Natural gas made new decade and a half lows on January futures when they traded down to lows of $1.684 last Friday. Support now stands at the 1998/1999 lows of just over $1.60 per mmbtu. Natural gas closed on December 18 at $1.765 with the market reeling from negative price action last week. Inventories reported by the EIA fell by 34 bcf last week but there are enough natural gas stockpiles at this point to deal with whatever Mother Nature throws at the United States this winter, which will likely continue to add bearish fuel to the natural gas futures market. Temperatures across the United States remain unseasonably warm for this time of the year, which is a bearish sign for demand for heating commodities, natural gas and heating oil. Natural gas open interest fell by around 28,000 contracts, which is likely a sign that shorts took profits during the deluge in prices. The contango remains high with February futures trading at a 9.6 cent premium to January futures, 3.6 cents higher than last week reflecting that demand will rise this winter and that there are ample stocks.
Base Metals – We saw mixed results in the performance of nonferrous metals on the LME. Over the past week, aluminum, nickel and tin moved higher. Copper, lead and zinc posted losses. The moves in all metals were marginal. On COMEX, the price of active month March copper futures marginally lower closing at the $2.1080 per pound level last Friday.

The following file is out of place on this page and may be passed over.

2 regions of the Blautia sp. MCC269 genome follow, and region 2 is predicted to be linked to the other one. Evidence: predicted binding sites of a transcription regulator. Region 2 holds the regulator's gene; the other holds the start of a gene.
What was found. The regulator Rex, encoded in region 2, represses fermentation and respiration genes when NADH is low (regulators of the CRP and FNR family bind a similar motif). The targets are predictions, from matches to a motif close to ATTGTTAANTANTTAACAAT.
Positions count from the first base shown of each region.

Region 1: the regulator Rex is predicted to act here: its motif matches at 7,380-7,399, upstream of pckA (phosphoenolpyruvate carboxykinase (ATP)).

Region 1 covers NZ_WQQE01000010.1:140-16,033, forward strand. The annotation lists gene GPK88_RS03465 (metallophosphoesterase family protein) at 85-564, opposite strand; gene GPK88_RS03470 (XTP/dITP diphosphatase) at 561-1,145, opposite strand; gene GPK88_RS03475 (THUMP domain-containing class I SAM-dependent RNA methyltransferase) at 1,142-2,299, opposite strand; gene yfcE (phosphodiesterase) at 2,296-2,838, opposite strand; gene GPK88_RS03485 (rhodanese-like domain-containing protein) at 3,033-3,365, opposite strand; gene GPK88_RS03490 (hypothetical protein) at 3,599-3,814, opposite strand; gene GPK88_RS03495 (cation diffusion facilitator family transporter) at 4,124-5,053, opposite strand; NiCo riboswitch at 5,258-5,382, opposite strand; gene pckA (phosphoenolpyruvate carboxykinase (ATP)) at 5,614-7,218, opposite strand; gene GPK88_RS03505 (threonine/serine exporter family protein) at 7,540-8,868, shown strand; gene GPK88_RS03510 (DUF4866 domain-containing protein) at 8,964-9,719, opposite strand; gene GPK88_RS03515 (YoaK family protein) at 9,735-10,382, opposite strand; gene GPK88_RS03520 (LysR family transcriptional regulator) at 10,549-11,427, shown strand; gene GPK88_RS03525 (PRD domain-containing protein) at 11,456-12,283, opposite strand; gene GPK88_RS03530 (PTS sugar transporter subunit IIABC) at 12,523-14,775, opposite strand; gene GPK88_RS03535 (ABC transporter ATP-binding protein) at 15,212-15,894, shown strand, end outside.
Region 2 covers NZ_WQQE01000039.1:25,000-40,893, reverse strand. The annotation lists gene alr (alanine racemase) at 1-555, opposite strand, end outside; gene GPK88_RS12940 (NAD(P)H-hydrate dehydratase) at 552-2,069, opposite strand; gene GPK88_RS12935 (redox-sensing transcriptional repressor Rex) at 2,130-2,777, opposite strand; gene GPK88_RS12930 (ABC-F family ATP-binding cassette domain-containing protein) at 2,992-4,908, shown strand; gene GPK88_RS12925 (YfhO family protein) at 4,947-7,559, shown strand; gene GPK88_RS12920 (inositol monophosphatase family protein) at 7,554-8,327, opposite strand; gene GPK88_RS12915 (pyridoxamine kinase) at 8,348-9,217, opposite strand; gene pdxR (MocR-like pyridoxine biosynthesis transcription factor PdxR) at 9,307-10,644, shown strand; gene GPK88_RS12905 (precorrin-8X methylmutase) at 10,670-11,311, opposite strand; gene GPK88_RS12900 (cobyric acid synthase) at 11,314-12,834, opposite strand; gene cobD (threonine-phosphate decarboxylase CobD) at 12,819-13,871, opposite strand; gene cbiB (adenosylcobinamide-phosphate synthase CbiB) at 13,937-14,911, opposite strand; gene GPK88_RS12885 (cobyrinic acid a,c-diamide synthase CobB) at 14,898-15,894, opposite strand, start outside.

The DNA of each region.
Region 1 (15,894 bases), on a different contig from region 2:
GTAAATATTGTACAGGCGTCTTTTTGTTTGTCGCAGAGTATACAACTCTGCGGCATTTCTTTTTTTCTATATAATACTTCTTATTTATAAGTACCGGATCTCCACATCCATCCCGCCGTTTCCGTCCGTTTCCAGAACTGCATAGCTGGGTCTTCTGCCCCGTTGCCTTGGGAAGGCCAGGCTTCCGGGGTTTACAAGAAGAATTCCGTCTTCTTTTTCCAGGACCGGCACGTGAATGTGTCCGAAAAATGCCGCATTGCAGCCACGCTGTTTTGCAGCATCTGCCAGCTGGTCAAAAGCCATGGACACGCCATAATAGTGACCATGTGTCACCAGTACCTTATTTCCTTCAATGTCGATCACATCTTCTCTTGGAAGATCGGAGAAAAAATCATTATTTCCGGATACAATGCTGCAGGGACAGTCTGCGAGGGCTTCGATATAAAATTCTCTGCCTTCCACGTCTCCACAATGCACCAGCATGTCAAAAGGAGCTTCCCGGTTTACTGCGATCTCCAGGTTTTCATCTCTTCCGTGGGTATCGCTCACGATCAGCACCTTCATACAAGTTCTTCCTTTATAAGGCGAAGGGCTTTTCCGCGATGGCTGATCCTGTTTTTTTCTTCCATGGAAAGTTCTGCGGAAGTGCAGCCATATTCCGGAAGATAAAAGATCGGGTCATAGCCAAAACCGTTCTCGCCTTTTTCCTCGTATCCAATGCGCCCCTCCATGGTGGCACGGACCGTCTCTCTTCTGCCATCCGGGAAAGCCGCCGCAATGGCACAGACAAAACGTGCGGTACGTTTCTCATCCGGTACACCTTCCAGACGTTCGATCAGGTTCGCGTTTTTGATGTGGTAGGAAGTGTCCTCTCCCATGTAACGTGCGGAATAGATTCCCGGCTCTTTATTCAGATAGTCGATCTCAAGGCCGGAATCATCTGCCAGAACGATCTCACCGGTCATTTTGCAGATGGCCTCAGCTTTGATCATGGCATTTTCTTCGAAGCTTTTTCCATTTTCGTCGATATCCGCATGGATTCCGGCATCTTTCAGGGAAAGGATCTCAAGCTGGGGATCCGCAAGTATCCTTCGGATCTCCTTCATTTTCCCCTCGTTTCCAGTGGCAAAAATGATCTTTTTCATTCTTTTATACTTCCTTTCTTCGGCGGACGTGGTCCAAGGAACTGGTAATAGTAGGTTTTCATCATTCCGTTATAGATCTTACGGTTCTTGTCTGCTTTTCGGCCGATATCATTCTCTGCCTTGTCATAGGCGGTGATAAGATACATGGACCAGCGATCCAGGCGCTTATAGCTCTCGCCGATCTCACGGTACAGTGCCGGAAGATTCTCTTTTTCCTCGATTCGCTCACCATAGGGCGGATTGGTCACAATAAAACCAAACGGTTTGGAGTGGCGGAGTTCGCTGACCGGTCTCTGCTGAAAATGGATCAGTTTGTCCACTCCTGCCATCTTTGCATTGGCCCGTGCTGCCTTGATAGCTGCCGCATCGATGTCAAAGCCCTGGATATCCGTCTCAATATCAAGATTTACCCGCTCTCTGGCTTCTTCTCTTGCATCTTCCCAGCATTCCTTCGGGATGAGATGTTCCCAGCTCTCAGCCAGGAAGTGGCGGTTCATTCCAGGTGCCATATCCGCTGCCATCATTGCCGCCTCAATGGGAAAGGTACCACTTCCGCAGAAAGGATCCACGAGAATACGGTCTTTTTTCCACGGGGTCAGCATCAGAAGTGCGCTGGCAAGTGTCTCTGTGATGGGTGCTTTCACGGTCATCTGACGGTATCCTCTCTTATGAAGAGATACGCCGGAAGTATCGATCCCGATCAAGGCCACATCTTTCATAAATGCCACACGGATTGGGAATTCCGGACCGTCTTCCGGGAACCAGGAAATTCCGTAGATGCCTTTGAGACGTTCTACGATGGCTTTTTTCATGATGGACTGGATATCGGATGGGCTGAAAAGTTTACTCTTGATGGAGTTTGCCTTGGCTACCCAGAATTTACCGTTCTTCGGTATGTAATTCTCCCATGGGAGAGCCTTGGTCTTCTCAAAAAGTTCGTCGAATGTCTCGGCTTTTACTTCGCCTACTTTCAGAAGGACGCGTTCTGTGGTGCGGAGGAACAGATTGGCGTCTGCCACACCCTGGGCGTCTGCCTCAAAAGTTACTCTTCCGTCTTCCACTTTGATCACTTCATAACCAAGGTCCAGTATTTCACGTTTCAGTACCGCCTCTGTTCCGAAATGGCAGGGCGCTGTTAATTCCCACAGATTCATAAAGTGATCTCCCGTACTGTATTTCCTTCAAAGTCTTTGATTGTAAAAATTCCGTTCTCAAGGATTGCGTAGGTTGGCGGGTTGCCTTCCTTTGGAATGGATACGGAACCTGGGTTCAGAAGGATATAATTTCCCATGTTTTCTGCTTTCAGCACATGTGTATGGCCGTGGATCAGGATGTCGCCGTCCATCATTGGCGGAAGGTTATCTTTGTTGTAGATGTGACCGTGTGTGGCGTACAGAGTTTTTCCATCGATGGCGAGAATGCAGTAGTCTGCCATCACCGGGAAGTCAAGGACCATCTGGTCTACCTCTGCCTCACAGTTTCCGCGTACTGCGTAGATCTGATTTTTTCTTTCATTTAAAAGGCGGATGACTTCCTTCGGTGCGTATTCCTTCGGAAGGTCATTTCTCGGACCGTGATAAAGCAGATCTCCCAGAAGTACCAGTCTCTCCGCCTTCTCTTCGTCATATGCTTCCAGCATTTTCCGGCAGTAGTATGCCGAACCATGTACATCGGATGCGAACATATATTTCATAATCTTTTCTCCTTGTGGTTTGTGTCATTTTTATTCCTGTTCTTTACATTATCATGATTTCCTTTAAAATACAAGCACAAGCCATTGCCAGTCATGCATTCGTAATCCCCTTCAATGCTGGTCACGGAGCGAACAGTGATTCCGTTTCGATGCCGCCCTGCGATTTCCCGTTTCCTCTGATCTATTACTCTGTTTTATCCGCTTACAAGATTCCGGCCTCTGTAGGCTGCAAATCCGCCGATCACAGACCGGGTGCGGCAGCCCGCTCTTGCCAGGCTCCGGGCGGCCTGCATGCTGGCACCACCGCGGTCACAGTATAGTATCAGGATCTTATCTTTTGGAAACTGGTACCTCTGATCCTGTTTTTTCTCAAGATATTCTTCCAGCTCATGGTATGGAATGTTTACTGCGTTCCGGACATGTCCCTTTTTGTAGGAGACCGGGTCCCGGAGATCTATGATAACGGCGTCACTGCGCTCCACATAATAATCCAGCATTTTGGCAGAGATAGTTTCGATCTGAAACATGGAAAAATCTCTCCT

Grains – Grains continue to be volatile. January soybean prices fell rose from the $8.70 per bushel level to around $8.92 while March corn was little changes at $3.745 per bushel. Wheat moved a touch lower on the week to settle just under $4.87 per bushel last Friday. All eyes will be on the progress of the South American crop and whether El Nino has any effect on these agricultural markets.
Soft Commodities – Last week was a continuation of volatility and bullish action in the soft commodity sector. While the FCOJ futures market dipped by around 6 cents to the $1.44 per pound level. Sugar moved higher over the week and closed at 15.10 cents per pound, resistance is at 15.85 cents. The March-May 2016 sugar spread, closed at a 39-point backwardation up two ticks from the prior week. Cocoa futures moved lower in end of year profit taking and position squaring closing the week at $3252 per ton down $101 on the week. Coffee moved lower closing at $1.1900 per pound on Friday December 18. Cotton did not change much on the week closing at 63.69 cents per pound on the active month March futures contract.
Animal Proteins – Meat markets diverged as cattle were steady and hogs moved lower on the active month February futures contracts. The long-term average of the live cattle versus lean hog spread has been around 1.4 pound of pork value in each pound of beef value. The spread in February is at the 2.22:1 level — the spread moved 0.12 higher from last week’s level.
The Fed has spoke and interest rates have moved higher. This is likely to be supportive for the dollar. The inverse relationship between the dollar and commodity prices is likely to keep pressure on the raw material asset class as we move into 2016. Meanwhile, energy prices continue to plunge and the divergence between crude oil, natural gas and the XLE is worth watching. There will be plenty of opportunities for profits in 2016 in the commodity sector. Many of these opportunities will present themselves in the market structure or spreads within the commodities markets.